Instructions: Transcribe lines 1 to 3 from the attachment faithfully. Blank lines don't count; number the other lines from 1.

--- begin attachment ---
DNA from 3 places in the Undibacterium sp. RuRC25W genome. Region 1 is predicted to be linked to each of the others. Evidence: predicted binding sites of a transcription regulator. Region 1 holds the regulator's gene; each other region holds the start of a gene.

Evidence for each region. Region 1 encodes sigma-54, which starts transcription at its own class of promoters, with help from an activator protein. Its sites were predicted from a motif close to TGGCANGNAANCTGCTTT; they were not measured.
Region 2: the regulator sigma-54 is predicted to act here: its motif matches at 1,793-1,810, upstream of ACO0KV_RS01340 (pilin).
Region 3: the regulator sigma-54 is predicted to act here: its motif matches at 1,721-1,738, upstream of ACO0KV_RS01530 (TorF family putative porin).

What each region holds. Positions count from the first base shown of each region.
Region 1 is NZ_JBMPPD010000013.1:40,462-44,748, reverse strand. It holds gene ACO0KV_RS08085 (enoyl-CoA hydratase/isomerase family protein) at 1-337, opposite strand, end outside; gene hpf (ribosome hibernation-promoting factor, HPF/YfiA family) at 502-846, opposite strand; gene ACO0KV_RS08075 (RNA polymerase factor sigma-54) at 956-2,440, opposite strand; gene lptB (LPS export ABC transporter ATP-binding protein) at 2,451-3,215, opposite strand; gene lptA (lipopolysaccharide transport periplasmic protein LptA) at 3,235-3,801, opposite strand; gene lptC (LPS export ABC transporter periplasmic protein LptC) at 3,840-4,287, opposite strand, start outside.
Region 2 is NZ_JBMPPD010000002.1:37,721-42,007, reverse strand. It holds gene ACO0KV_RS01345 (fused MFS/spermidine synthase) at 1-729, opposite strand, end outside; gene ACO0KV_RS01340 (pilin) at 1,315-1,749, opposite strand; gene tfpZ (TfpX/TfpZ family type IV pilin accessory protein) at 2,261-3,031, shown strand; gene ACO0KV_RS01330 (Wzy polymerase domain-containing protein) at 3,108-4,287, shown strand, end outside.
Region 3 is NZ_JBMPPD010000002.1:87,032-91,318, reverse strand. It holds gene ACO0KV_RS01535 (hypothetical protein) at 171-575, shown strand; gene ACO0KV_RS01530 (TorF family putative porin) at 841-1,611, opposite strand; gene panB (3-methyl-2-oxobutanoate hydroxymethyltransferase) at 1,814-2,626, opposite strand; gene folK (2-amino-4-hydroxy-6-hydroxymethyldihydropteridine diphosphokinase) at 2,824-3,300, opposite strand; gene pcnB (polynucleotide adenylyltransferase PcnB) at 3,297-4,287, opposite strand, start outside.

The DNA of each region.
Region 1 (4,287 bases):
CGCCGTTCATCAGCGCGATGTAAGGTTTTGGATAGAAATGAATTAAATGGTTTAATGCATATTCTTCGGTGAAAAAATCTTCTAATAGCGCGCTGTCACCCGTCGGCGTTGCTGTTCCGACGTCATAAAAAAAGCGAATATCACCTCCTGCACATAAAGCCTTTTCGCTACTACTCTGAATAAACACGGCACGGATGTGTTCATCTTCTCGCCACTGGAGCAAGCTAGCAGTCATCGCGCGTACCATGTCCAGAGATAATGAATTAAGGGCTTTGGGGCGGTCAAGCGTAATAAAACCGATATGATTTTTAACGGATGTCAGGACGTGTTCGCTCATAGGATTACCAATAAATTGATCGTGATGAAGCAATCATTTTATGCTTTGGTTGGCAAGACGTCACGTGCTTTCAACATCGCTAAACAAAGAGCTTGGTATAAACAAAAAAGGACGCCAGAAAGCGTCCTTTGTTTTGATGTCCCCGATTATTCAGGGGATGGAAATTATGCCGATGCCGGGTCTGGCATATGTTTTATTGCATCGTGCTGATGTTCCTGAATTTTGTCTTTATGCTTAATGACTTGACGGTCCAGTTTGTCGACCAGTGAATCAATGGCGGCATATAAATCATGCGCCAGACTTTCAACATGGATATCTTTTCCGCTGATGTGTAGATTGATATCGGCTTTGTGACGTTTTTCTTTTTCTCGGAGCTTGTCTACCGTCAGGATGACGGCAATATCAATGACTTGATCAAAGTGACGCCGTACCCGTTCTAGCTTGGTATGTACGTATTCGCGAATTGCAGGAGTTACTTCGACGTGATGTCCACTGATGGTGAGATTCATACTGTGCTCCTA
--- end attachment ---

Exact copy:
DNA from 3 places in the Undibacterium sp. RuRC25W genome. Region 1 is predicted to be linked to each of the others. Evidence: predicted binding sites of a transcription regulator. Region 1 holds the regulator's gene; each other region holds the start of a gene.

Evidence for each region. Region 1 encodes sigma-54, which starts transcription at its own class of promoters, with help from an activator protein. Its sites were predicted from a motif close to TGGCANGNAANCTGCTTT; they were not measured.
Region 2: the regulator sigma-54 is predicted to act here: its motif matches at 1,793-1,810, upstream of ACO0KV_RS01340 (pilin).